Image courtesy of David H. Cobden
A focused laser is scanned over the sample, a suspended nanobeam of VO2. This material can switch very rapidly between phases with different optical response, visible in the optical image as dark (metallic) and light (insulating) parts. The scanning photocurrent image below reveals a photovoltaic effect peaking at the metal-insulator boundary.
The current generated by light incident on the optical-switching material vanadium dioxide, VO2, was found to be of thermoelectric origin, in contrast with semiconductors like silicon where electrons generated by the light are accelerated by electric fields.
This is the first time the mechanism for the generation of current by light has been unambiguously determined for a complex oxide. This understanding will facilitate the development of these materials for optical switches and for sensing applications that are not possible with semiconductors.
The generation of a current by light is a key process in optoelectronic and photovoltaic devices. In this work, scanning photocurrent microscopy was applied to determine the mechanism for photocurrent generation in vanadium dioxide, a material famous for its dramatic transition between a metallic and insulating state at 65°C. This transition could be useful for optoelectronic detection and switching up to ultraviolet wavelengths. Working with nanobeams (VO2 crystals micrometers in length with nano-dimensioned cross-sections) and micron-scale probes avoids many problems inherent in large samples, such as cracking. Researchers at the University of Washington observed photoresponse peaked at the metal-insulator boundary but extended throughout both insulating and metallic phases. By detailed analysis of many different measurements, it was possible to determine unambiguously that the response is photothermal, implying rapid carrier relaxation to a local equilibrium in a manner consistent with strong electron-electron and electron-phonon correlations. This is in contrast with the response of standard semiconductor like silicon where the photovoltaic response is dominated by photo-generated carriers. The results are relevant for designing and controlling optoelectronic devices employing complex materials.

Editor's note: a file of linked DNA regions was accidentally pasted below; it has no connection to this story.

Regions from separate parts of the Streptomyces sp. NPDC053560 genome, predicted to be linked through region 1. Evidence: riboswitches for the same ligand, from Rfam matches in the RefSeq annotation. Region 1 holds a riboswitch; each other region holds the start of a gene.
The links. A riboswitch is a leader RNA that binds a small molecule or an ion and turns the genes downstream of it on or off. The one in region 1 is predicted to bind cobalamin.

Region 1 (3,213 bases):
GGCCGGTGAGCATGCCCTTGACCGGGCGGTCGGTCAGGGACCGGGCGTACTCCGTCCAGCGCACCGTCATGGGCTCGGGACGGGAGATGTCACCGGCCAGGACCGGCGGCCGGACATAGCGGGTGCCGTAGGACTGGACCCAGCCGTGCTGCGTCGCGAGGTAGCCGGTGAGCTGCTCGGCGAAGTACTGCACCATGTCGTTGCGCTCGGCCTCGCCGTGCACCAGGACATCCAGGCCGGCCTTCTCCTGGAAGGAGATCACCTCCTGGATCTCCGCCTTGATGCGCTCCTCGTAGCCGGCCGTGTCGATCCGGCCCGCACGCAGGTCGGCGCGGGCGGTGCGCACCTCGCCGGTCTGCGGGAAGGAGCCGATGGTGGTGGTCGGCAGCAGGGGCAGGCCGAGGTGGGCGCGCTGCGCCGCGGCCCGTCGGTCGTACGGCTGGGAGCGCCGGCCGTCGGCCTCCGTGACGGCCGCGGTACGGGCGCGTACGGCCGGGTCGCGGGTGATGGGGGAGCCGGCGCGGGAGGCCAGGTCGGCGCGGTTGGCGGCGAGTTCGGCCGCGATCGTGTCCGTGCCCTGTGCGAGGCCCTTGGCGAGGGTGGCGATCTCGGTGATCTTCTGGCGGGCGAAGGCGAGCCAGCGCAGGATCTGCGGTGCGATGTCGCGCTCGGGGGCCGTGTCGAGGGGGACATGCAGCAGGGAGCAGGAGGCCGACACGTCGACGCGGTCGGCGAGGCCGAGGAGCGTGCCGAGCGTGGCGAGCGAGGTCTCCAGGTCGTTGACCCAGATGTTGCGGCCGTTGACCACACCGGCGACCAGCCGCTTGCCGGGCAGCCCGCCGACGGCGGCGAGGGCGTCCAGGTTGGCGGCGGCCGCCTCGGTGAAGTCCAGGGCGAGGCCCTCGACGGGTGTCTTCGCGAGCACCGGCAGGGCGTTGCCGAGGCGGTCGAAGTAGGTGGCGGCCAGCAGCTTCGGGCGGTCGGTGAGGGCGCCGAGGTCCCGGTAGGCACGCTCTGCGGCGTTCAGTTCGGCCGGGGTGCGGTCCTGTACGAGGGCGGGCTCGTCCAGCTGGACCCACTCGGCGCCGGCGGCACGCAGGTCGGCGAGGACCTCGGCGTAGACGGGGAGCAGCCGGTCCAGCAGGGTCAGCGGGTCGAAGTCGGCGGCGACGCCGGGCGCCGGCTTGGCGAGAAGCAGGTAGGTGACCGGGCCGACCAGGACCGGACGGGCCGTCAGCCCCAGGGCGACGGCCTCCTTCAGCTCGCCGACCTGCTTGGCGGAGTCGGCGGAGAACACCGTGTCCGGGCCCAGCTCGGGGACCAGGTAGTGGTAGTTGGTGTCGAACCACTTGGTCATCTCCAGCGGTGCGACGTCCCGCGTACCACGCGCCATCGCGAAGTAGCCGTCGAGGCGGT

David H. Cobden
University of Washington
DOE Office of Science, Basic Energy Sciences program (Scanning photocurrent microscopy experiment); National Science Foundation Career Award (lasers and laser expertise); the Army Research Office (support of the early, foundational research).
T. Serkan Kasirga, Dong Sun, Jae H. Park, Jim M. Coy, Xiaodong Xu, and David H. Cobden, "Photoresponse of a strongly correlated material determined by scanning photocurrent microscopy", Nature Nanotechnology 7, 723 (2012).